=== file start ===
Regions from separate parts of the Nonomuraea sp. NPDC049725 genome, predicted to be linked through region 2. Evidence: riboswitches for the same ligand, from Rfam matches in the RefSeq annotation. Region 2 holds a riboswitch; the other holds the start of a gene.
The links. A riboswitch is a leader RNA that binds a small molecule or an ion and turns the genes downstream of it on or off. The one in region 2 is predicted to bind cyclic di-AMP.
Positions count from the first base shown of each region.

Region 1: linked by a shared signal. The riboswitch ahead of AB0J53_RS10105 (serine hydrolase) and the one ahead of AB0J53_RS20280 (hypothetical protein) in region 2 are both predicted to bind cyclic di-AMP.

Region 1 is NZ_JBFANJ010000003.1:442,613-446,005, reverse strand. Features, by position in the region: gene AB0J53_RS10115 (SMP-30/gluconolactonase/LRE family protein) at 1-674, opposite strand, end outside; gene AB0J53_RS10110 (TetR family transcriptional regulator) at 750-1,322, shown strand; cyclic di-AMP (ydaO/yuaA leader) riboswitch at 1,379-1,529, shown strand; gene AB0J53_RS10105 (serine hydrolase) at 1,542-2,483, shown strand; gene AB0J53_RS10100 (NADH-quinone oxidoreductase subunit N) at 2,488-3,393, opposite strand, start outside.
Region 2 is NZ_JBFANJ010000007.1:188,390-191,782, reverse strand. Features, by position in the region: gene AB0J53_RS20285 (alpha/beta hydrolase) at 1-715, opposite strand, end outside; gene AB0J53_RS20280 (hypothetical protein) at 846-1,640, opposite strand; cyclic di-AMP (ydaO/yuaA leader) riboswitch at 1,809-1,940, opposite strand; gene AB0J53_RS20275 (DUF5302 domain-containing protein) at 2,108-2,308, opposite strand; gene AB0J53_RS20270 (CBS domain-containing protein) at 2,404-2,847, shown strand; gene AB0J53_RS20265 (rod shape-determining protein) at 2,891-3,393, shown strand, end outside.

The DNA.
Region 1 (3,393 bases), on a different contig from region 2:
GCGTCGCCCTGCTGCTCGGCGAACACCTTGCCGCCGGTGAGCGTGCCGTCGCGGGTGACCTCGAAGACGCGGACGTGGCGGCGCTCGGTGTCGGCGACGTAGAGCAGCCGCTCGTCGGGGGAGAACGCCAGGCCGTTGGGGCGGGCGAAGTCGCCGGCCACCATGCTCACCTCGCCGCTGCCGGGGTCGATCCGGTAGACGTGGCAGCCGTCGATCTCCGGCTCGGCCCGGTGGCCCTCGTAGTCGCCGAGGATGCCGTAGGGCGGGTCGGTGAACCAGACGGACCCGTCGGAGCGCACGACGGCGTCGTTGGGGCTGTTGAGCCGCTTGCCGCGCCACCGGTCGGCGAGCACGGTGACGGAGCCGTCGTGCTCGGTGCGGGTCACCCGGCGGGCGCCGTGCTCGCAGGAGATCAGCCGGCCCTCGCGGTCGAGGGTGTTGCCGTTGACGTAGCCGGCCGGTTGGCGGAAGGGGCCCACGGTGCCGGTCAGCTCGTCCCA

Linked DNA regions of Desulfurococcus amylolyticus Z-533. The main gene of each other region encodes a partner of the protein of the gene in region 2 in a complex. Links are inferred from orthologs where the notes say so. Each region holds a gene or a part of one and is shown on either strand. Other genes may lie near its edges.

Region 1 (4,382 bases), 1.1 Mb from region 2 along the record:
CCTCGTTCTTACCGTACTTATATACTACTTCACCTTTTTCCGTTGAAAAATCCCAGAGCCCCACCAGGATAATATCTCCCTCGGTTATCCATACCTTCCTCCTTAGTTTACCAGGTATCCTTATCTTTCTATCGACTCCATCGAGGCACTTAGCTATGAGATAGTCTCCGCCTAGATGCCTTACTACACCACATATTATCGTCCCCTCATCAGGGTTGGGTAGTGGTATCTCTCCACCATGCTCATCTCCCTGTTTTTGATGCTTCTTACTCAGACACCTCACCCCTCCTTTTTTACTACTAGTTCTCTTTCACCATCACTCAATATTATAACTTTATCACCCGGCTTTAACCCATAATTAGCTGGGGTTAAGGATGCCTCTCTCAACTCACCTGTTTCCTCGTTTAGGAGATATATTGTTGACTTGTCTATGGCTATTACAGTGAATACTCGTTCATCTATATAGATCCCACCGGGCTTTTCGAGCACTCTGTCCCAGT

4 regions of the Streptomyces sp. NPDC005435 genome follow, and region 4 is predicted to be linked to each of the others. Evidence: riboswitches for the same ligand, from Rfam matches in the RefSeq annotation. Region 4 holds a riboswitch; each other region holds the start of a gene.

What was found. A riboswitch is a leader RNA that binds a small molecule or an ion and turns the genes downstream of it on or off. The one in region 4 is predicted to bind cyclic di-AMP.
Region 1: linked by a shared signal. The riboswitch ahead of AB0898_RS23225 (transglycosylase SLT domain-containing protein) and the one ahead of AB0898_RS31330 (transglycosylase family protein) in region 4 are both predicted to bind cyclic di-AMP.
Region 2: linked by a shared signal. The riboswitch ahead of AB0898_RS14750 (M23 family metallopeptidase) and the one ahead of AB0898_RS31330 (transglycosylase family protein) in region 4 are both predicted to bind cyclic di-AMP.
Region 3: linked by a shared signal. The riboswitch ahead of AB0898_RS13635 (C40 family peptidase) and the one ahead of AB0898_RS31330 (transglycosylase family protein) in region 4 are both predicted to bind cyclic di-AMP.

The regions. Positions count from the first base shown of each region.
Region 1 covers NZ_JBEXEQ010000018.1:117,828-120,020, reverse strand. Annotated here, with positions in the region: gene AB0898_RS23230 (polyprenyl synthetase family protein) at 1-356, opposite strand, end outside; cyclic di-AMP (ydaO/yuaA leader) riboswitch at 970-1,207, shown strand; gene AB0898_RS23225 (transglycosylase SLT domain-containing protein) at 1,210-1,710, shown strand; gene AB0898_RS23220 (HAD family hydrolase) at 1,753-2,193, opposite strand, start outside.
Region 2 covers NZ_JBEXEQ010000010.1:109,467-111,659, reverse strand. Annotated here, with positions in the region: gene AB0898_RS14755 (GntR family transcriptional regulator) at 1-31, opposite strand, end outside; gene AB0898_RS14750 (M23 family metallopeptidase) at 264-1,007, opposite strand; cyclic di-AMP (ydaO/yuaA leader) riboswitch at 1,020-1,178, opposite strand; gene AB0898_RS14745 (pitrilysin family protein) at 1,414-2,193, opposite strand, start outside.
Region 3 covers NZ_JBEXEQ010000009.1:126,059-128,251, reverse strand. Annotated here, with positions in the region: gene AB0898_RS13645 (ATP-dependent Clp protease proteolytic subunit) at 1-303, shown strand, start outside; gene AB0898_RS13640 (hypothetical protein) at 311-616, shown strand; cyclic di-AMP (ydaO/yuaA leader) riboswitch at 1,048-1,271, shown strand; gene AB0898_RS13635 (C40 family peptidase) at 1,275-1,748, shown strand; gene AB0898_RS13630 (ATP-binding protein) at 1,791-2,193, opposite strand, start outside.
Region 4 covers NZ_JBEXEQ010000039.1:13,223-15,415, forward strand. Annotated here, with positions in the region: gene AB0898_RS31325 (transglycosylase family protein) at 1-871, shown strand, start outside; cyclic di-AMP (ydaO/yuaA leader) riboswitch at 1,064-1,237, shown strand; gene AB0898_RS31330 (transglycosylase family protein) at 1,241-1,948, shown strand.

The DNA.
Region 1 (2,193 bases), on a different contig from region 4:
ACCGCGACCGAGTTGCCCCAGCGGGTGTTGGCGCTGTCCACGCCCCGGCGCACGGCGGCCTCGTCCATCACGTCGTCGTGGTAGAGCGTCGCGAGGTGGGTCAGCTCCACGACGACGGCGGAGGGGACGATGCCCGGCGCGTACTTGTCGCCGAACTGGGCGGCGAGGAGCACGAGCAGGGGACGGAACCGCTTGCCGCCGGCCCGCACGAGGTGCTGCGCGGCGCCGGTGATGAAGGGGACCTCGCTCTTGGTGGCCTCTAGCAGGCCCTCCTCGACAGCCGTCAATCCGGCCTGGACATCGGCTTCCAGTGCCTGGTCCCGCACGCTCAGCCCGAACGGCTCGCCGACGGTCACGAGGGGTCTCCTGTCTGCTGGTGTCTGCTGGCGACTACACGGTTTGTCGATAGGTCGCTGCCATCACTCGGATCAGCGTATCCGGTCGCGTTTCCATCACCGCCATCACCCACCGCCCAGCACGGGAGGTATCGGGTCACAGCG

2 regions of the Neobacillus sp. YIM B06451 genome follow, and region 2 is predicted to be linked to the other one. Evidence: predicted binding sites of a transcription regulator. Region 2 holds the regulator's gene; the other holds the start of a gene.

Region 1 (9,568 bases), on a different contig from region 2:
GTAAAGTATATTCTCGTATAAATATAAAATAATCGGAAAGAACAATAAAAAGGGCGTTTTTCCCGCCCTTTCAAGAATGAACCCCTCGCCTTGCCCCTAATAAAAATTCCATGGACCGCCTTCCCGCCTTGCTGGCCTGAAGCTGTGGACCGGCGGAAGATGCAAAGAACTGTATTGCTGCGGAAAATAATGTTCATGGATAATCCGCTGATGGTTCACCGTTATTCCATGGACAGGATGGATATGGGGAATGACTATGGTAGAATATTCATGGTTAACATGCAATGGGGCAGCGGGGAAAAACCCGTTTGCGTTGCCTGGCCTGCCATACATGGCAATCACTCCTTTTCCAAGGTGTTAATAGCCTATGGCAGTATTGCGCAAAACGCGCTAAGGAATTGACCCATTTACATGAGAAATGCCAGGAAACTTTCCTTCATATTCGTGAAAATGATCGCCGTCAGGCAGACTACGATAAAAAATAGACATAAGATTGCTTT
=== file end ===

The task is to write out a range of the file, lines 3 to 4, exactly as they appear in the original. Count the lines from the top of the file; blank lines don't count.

Positions count from the first base shown of each region.

Region 1: linked by a shared signal. The riboswitch ahead of AB0J53_RS10105 (serine hydrolase) and the one ahead of AB0J53_RS20280 (hypothetical protein) in region 2 are both predicted to bind cyclic di-AMP.